PSYCH 161 Midterm: Psych 161 Midterm Study Guide

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Department
Psychology
Course
PSYCH 161
Professor
Adriana Galvan
Semester
Spring

Description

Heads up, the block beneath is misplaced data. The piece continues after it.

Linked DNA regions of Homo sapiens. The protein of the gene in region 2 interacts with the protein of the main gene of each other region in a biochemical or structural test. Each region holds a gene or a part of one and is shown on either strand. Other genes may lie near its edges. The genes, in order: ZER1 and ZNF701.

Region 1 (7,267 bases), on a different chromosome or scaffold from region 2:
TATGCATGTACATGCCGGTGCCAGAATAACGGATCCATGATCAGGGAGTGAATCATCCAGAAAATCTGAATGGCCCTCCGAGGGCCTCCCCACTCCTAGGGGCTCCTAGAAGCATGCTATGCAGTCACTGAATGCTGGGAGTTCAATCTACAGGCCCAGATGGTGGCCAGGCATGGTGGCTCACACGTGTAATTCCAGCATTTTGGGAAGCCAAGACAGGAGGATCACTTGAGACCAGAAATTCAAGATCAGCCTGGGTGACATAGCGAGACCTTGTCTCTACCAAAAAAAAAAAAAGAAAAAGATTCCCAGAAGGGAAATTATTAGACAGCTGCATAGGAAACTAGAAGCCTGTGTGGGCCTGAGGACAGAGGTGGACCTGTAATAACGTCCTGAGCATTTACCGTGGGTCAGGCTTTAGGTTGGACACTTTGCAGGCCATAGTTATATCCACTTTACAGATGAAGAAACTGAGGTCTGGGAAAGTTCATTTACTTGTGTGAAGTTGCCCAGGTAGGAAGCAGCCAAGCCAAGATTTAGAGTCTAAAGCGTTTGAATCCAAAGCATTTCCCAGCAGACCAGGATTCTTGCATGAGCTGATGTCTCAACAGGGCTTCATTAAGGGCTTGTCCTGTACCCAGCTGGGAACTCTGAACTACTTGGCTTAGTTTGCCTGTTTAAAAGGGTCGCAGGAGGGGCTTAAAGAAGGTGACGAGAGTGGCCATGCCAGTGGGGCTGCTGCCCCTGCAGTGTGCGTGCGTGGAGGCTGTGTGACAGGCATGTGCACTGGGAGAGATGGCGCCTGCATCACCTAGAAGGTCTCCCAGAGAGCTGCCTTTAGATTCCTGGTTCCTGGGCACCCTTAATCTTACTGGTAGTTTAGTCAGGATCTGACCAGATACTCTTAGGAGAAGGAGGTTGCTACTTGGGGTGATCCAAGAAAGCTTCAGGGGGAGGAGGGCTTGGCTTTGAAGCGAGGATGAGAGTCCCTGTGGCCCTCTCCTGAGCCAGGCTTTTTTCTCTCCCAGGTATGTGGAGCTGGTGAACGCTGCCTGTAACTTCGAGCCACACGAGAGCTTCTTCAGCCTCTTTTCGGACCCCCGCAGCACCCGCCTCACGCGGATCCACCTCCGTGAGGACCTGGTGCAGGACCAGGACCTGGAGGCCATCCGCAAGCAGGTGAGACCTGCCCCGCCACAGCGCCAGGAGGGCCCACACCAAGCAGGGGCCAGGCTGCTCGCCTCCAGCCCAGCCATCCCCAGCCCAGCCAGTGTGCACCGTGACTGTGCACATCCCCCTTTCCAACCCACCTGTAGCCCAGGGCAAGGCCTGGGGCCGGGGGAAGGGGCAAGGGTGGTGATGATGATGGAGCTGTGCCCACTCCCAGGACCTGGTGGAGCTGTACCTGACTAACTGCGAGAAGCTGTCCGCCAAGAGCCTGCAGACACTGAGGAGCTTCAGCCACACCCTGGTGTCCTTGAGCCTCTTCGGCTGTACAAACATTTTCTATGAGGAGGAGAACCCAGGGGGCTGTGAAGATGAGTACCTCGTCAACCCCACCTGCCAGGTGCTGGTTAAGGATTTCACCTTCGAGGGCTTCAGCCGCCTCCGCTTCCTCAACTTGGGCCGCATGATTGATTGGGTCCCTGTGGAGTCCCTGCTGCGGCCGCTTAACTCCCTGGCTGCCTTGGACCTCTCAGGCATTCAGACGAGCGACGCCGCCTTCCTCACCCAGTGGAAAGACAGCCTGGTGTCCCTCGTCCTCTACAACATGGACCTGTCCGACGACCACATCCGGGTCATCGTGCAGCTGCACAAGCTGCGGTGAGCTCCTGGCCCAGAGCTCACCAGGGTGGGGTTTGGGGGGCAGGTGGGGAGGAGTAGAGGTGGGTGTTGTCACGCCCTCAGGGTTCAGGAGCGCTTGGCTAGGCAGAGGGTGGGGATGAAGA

Psych 161 Study Guide Lecture 1 (4/5/17) • We only use 10% of our brain o Every single part of the brain is on at all times o It is metabolically expensive and it wouldn’t make sense for a part of the brain not to be working. • The brain doesn’t grow new cells o Only happens in ▪ Hippocampus – learning and memory ▪ Olfactory bulb – Smell and to learn about the environment • Some people are left-brained and some are right-brained • Playing Mozart to babies boosts their intelligence (“Mozart Effect”) o There are many ways that environment will influence babies in utero • Psychiatric illnesses are not “real” illnesses ------------------------- • SUMMARY o Development is the study of change and is an emergent product (not laid out beforehand) o Change occurs as a product of gene-environment interactions o Development is an agent in the product o Thelan emphasizes development as a dynamic system • Dynamic System (Linda Smith and Esther Thelen) o A system that is responsive to its environment and is constantly changing. o We do a lot of changing/learning from the environment and taking the information to decide what’s most useful to survive as a species. o To do this you need to be dynamic and flexible to receive input, and at some point be able to stabilize. o Development is an emergent product of many decentralized and local interactions that occur in a specific time ▪ It is self-organizing ▪ Systems generate novelty through their own activity ▪ You can’t teach a brain how to be a brain • Emergence – coming into existence in a new form through ongoing processes o Systems can generate novelty through their own creativity o They emerge as one product; generate novelty separately to come together ▪ Analogy of how the brain works: baseball team • Their way of playing baseball through trial and error; by practicing together, they formulate the best way to function together • Each player represents decentralized components but over the course of time they become one unit ▪ Each brain region is important in a part of development but comes together to be a brain • Characteristics of a Developing System o There is no present hard-wired program for crawling in the brain ▪ Instead, it is a self-organizing solution to a problem ▪ Kids are motivated to start walking because it is more efficient ▪ Development is finding a solution that works within your constraints. o Development is hierarchical ▪ Phenotypes can emerge from a complex and ongoing interplay of factors ▪ The “individual” constructs their phenotypes from an already existing developmental history. • Multicausality o There are multiple causes for acquisition of a new skill for development ▪ Ex. Motor skills, motivation to crawl ▪ The more the kid practices the walking, it will strengthen the motor cortex. o No executive agent – not single element has causal priority (hence: Multicausality) o Organisms are complex systems composed of many individual elements o Self-organization – developmental changes occurs because of relationships between organic components of the system o Development is a series of evolving and dissolving patterns of stability (changing) – rather than an “inevitable march” towards maturity ▪ Ex. Using a knife and fork clumsily (less elegant) then once you acquire the ability to expertly cut meat then you’re fancy and can cut meat perfectly. ▪ Maturity is challenging to define. o Example of multicausality: object permanence ▪ Piaget: “when do infants acquire the concept of object permanence?” ▪ Object permanence – the understanding that objects continue to exist even when they cannot be seen, heard, or touched. o A-not-B Object Hiding Task ▪ Test in babies at beginning of life to see when they understand object permanence. ▪ Baby is shown to two wells (A and B) • Put toy in well A continuously, but then they move it from Well A to Well B, ask him to get the toy and looks into Well A even though we put it in B in front of the baby’s face. • 8-10 month old infants consistently make the error • Infants older than 12 months of age perform this task correctly (reach for B location) ▪ Significant shift in performance at this age because of multicausality. ▪ Multiple causes for improved performance (MULTICAUSALITY) • Motor memory is better • Longer attention span • Ability to inhibit response ▪ Multiple causes for error (MULTICAUSALITY) • Hiding Toy in Location B • Salience is on Location A • Strong memory of Location A builds up • Hiding Toy in Location B o Large representation for Location B o Because the baby has seen A so many times, lingering memory of A begins to dominate ▪ Making the error vanish by changing: • The attention-grabbing properties of the covers of the well o Playing music during switching items • The attention-grabbing properties of the hiding event o Visual properties – make A red cloth and B blue cloth • The delay o If the picking of toy happens immediately after they put it in B, baby will have better chance of going to B • The past activity of the infant • The position of the infant during hiding event of B o If baby is viewing from birds eye view he does better than looking straight on ▪ Knowledge about correct location is emergent • It emerges from multiple components of the task and previous history of the infant • Infants self-organize based on what information is available to them and their ability to hold that information Lecture 2 (4/10/17) • How does experience change the brain? o Ex. Family, therapy, new friends, learning, love life o They are most plastic in early development, but are plastic throughout your entire life. • Neuroplasticity - Changes that occur in the organization of the brain because of experience • Sensitive Period – A limited period when experience can influence brain development (usually in sensory and motor domains). o Heightened sensitivity to certain environmental/sensory stimuli (ex. Light) o The terms “sensitive/critical” periods do not describe the mechanism by which this phenomenon occurs ▪ Mechanism – the way something happens ▪ The neuronal changes that facilitates heightened sensitivity • Greenough et al proposed a new classification to replace “sensitive period” (KNOW) o Experience-expectant ▪ The organism is EXPECTING input ▪ Experience-expectant processes are PRETTY IRREVERSIBLE • Neurons become committed to a particular pattern of organization. • Ex you can’t suture a kitten’s eyes for their first 6 years and expect unimpaired vision after the sutures are removed. ▪ Species have evolved neural mechanisms to take advantage of experiences that typically occur (ex. visual input) to shape developing motor and sensory systems ▪ Timing occurs at roughly the same time among individuals ▪ If “expected’ visual input is not received during the critical periods in development, alterations develop in: • Behavior (ex trouble with visual discrimination tasks) • Physiology (ex neurons only respond to stimuli they have been reared with) • Morphology (ex neurons make fewer and abnormal interconnections with other neurons) ▪ Ex. Monocular Deprivation • One eye is sutured shut during the sensitive period • Deprived eye becomes functionally disconnected from visual cortex neurons (“use it or lose it”) • Open eye becomes more functionally integrated with both sides of visual cortex ▪ Ex. Ocular Dominance Columns • • Top picture is the normal eye where you can see even columns • Bottom picture shows that after deprivation, the typical eye has broader column o Neurons that represent the deprived eye eventually shrink away and are not used. • SUMMARY: o Organisms expect visual input o If visual input is not received by a certain age (developmental stage), the other eye, and its related neural processes, compensate. ▪ Why is it adaptive for organisms to rely on expected input? • The environment is already there • Take advantage of the fact that the brain is set up in a particular way…a template o Genes sketch an outline and the environment fills in the details ▪ There are “eye” genes, but not “visual input” genes • Fine-tuning occurs by eliminating unnecessary synapses/strengthening necessary synapses o Experience-dependent ▪ Experience/input that is unique to the individual ▪ Experience differs in timing among individuals ▪ Neural plasticity based on changing environment ▪ A species cannot count on certain important experiences to occur at particular points in the lifespan ▪ Experience is unique to the individual’s own environment ▪ How can we learn about experience-dependent processes? • Change the rearing environment o These classifications consider: ▪ The evolutionary origins of a process ▪ Its adaptive value for the individual ▪ The required timing for the process ▪ The organism’s active role in obtaining appropriate experience for itself ▪ The experience-expected mechanisms are based on the fact that we can count on certain stimuli happening • Ex. Visual/auditory/language input • Synaptogenesis is the key reason why we have plasticity in the brain o It creates and gets rid of synapses as needed o Synapse – juncture between 2 neurons. One neuron communicates with another neuron. o Synaptogenesis occurs throughout life ▪ 5 distinct waves ▪ Highly orchestrated o Neurogenesis occurs in adulthood in hippocampus and olfactory bulb • IMPORTANT FIGURE FOR EXAM: o o Showing an initial overproduction of synapses (occurring at P3 after birth) that leads to the pruning (elimination) of synapses around the time of puberty. o Density of synapses – the number of synapses in the visual cortex o P1 and P2 are Experience-independent phase because this is all just genetically mapped out. ▪ Cannot easily be influenced by experience from the external world o o P3 and P4 is Experience-Expectant/Dependent ▪ Right before birth there is ramping up of synapses in the visual cortex because your brain is EXPECTING to receive a lot of visual input ▪ Experience expectant (before birth) and/or dependent (after birth) ▪ P3 in humans, compared to other animals, is elongated • Thought that it is because the human visual cortex is more complex in humans than in other animals. • In most other animals, their brain development is more focused on olfaction. ▪ P4 refers to childhood years (varies by region; Visual cortex: 2-3 years; PFC: through adolescence) • Extended period of synaptic fine-tuning o  Represents Pruning (Red arrow) o P5 and Puberty is Experience Dependent ▪ Not all connections between every neurons are strong ▪ Ex. First year in college (a lot of friends but very weak)  Mid-College (fewer friends but slightly strong)  Graduation (even fewer friend but even stronger)  etc. ▪ Loss of synapse around puberty may be related to hormonal changes • Environmental Complexity Paradigm o Environmental Complexity (EC) Animals ▪ Housed in groups in large cages ▪ Access to objects to manipulate ▪ Exposure to challenges (mazes) • All of these things keep animal engaged and most aligned to environment animals have in the real world ▪ These animals perform better on complex tasks than animals reared in SC or IC. ▪ Results of Dobrossey and Dunett, 2001 study ▪ o Social Cage (SC) Animals ▪ Housed in pairs in standard cages ▪ No objects • Least like what animals experience in real life o Individual Cage (IC) Animals ▪ Housed alone ▪ No objects o Enrichment effects on neuronal morphology ▪ Enriched environment animals have many more dendrites than the non- enriched environment animals ▪ ▪ EC animals have significantly more neurons than control animals in region of the hippocampus (GCL) ▪ At first there is no big difference, but then 4 weeks later, you can see a significant difference ▪ To test if this transfers to tasks, enriched animals showed better performance than the control group ▪ • Possible mechanisms for Experience-Dependent neuroplasticity o “Excess” synapses are not eliminated o Production of new synapses through activity-dependent mechanisms ▪ Evidence for this include: • Greater synapse formation in EC rats • Long-term potentiation (LTP): increase in synaptic strength following high-frequency stimulation • Enhanced communication by improving the postsynaptic cell’s sensitivity to signals received from the presynaptic cell • Not all plasticity is the same o Developmental Plasticity ▪ Experience-expectant ▪ Experience influences the basic architecture of the brain (how the brain is going to be organized) • Ex. Building a house from the ground up ▪ Alterations to the auditory/visual systems during development usually alters function (ex vision) o Adult Plasticity ▪ Experience-Dependent ▪ Experience influences the existing architecture of the brain (the brain is reorganized to incorporate additions/deletions) • Ex. House remodel: adding a room to an existing structure ▪ Expertise and training influence brain function (ex somatosensory cortex is changed in musicians) • Somatosensory cortex critical for finger movements ▪ Hoening et al 2011 Experiment – Musicians vs Non-musicians • Put in MRI and exposed to musical instruments or non instruments • Results: Greater activation in temporal gyrus (auditory cortex) when viewing pictures of musical instruments and musical sounds for musicians but not non-musicians. o Because of musician’s experience with instruments, their brain responds to that experience Lecture 3 (4/12/17) • Prenatal Development o Genetic factors guide the tempo of growth and the emergence of individual characteristics o The psychosocial environment provides both the resources for and challenges to healthy development • Two types of genetic information o Gene pool (species-related characteristics) ▪ Genetic information from the human species (ex patterns of motor behavior such as walking upright, brain size and body structure) ▪ Basis for experience-expectant processes o Ancestry ▪ Hair color, skin color, blood type, etc. ▪ Specific to each individual ▪ Make up only 0.1% of all your DNA but account for all the individual variability • Chromosomes o 46 chromosomes with 2 of them being sex chromosomes o Alleles - Each gene has at least 2 possible versions (one on each chromosomes) • Genetic Variability contributes to behavior/trait variability o Rate of development ▪ Genes help regulate the pace of maturation • Even though we have the same genes, we may have different rate of that gene • People start developing things at different times ▪ Genes signal the onset of growth spurts, teeth, puberty and menopause • Motor skills, intellectual capacity and timing of physical maturation are under strong genetic influence • Interacts with environment to promote development o Individual traits ▪ Sociability, inhibition and neuroticism have strong genetic components • Ex if one twin shows neuroticism, it’s likely to happen that identical twin will also have neuroticism ▪ This also interacts with environment • Ex a parent who is temperamentally sociable is more likely to have a sociable child, which may be due to genetics and/or by modeling the parents’ social behavior • Attractive People • Healthy Teeth o Abnormal development ▪ Spontaneous abortion (15-20% of pregnancies) ▪ Birth Defects • Genetic Disorders: linked to specific genes (sickle cell, anemia, etc) • Chromosomal disorders st o Down – extra 21 chromosome o Turner – Lack of one X in females o Klinefelter – Extra X in males o o First two weeks with dividing zygote – not susceptible to teratogens ▪ Teratogens – harmful outside substances that mother may be consume such as alcohol ▪ After first 2 weeks, there are stressors that may affect prenatal development. o First Trimester (Germinal Period) ▪ Starts to divide into 2 then 4 then 8 cells, etc.  blastocyst • Programmed o Inner Cell Mass ▪ Blastocyst – inner cell mass + outer cell mass • Inner cell mass  entire mass • Outer cell mass  placenta + other auxiliary organs just for pregnancy o Only there for 9 months of person’s life ▪ Embryonic Stage • Endoderm, Mesoderm, Ectoderm o Ectoderm – CNS, PNS, Skin, Hair, Nails • Undifferentiated – final fate not yet determined • Induction – Process of transforming undifferentiated tissue o Neurulation (18-24 prenatal days) – undifferentiated tissue becomes the brain and spinal cord (CNS) ▪ Based on genetic information ▪ Making something more from something less o Neuronal Migration (6-24) Prenatal Weeks ▪ Neurons are born in a different place from where they end up ▪ Active method: neurons move in an inside-out direction to form 6 cortical layers • • Neurons along the bottom key migrating up to the top ▪ Inside-out Migration • • New cells migrate through already existing layers ▪ Disorders of Neuronal Migration occur when neurons do not migrate and stay at the bottom layer • Lissencephaly (smooth brain): the brain is not typically developed; not as much detail because neurons do not reach intended destination. ▪ Outside-in Migration • • Passive: neurons are displaced by new neurons • Environmental input can change phenotype o Neural tube defects associated with deficiency of folic acid ▪ Neural tube fails close or neural fold di not advance to become the tube o In 1992, the US Public Health Service recommended that women of childbearing age increase consumption of folic acid to combat this o In 1996 the FDA authorized all enriched cereal grains to be fortified with folic acid • Proliferation o Neurogenesis – birth of new neurons o 100,000+ per minute o Occurs by process of cell division. One cell will continue to divide, but one will stop dividing and continue to a final destination. • How do neurons know where to go? o Radial glial cells provide guidance (glia are supporting, helper, cells) o Neurons strap themselves to glial cells and migrate up o Neurons that don’t die develop axons and dendrites to communicate with others • Myelination – fatty protein that wraps itself around an axons as a form of insulation and increases speed between neurons • First Trimester (Embryonic Period) o Certain hormones and organs are only produced during pregnancy ▪ Hormone that maintains uterine lining (used for pregnancy tests) ▪ Placenta: nutrients pass from mother to embryo • Allows teratogens (viruses, medicines, drugs) to pass through • Embryo is particularly vulnerable during weeks 3-9 to exposure of teratogens. • First Trimester (Fetal Period) o Differentiation of sex organs, guided by genetic information o Both male and female embryos go through bisexual stage, during which no sex- linked characteristics can be discerned o Both have surface mass that becomes testes in males and eventually deteriorates in females ▪ In males, sperm ducts develop and female ducts dissolve ▪ In females, the fallopian tubes, uterus and vagina develop o Sex hormones direct male and female brains along slightly different paths ▪ Particularly amygdala, hippocampus and hypothalamus • Second Trimester o Fetus begins to explore his/her surroundings o Starts to have grasping reflex • Third Trimester o Significant maturation of the nervous system o Sensitive to musical sounds, changes in speech sounds, stories • The importance of time and timing in brain development o Development occurs as a cascade of events o One event may influence those that follow but not precede it o Ex. Mental retardation and high radiation levels (Otake and Schull, 1984) ▪ Mostly in 8 -15 week of pregnancy because this is when neural migration occurs. ▪ ▪ Shows that when a particular event occurs in development can influence long-term outcomes Lecture 4 (4/17/17) • What is G x E? o Gene-environment interaction (or genotype-environment interaction) is when two different genotypes respond to environmental variation in different ways • Gene x Environment Influence on Development o Development occurs because genetic information and the environment exert influence over it. o Both are influential throughout the lifespan, even prenatally • Factors that influence fetal development the most o Poverty – associated with poor prenatal healthcare ▪ Prenatal healthcare is the biggest reason why poverty is an influential factor. ▪ Poverty also affects all the other risk factors listed below! o Mother’s age ▪ Impoverished folks usually get pregnant at earlier ages ▪ Uterine environment tends to be best in mothers between ages 16-35 ▪ Mothers over 35 have higher risk deliveries • Higher risk for Down syndrome due to older ova and/or old sperm. ▪ Mothers 16 or younger: • Premature children with neurological defects • More likely to engage in high-risk behaviors o Ex. Drug use – will compromise baby physical and cognitive development for reasons not related to the really young uterus o Use of drugs ▪ Impoverished folks may be less aware of risks of drug use ▪ Drugs (teratogens) are passed from mother to fetus through the placenta ▪ Some fetuses are more susceptible to negative effects because of genetic makeup • Not all drugs will necessarily result in stillbirth, etc. but we don’t know who’s fetus will be more susceptible ▪ Effects are not “all-or-none” (vary by dosage, type, etc) ▪ Effects of Nicotine – Smoking is one of the only things that consistently have shown a history of birth defects • Higher rates of miscarriage • Lower birthweight • Greater risk of sudden infant death syndrome due to respiratory problems ▪ Effects of Alcohol • Interfere with cell development and organization • Interfere with NT production • Fetal alcohol syndrome o 30-50% likelihood in heavy drinking mothers o Disorders of central nervous system o Malformation of eyes, face, ears and mouth ▪ Thin top lip ▪ Large space between nose and lip ▪ Effects of Narcotics (cocaine, heroin) • Increased risk of birth defects, higher infant mortality, low birthweight • Extreme irritability • Attention problems later in life (ex ADHD) • Long-term outcomes vary ▪ Legal action for substance abuse during pregnancy? • Ex. Talitha Garrick – charged with murder of unborn fetus for smoking crack o Her intent wasn’t to harm the child, but was sentenced to 3 years in prison o Placenta had detached and fetus had suffocated o Exposure to environmental toxins ▪ Impoverished folks may live closer to toxins ▪ Workplace (ex chemical plants) ▪ Father’s exposure to solvents and chemicals can also lead to spontaneous abortion or birth defects ▪ The prenatal factor interact with the rearing environment o Diet ▪ Impoverished folks usually suffer from malnutrition, diabetes, or CVD • Good prenatal healthcare can help o Compared to women on Medicaid who received prenatal education, those who did not have prenatal education had: ▪ 23% higher infant mortality ▪ 29% lower likelihood of having a postnatal exam ▪ 62% higher chance of very low birth weight (less than 5lbs 8ozs) o Consequences of low birth weight – All are important for normal cognitive development ▪ Breathing problems • Focusing in on struggle of breathing will interfere with walking ▪ Bleeding in the brain ▪ Heart problems ▪ Digestion problems ▪ Retinopathy (vision problems) • G x E Norm of Reaction o Genotype works cl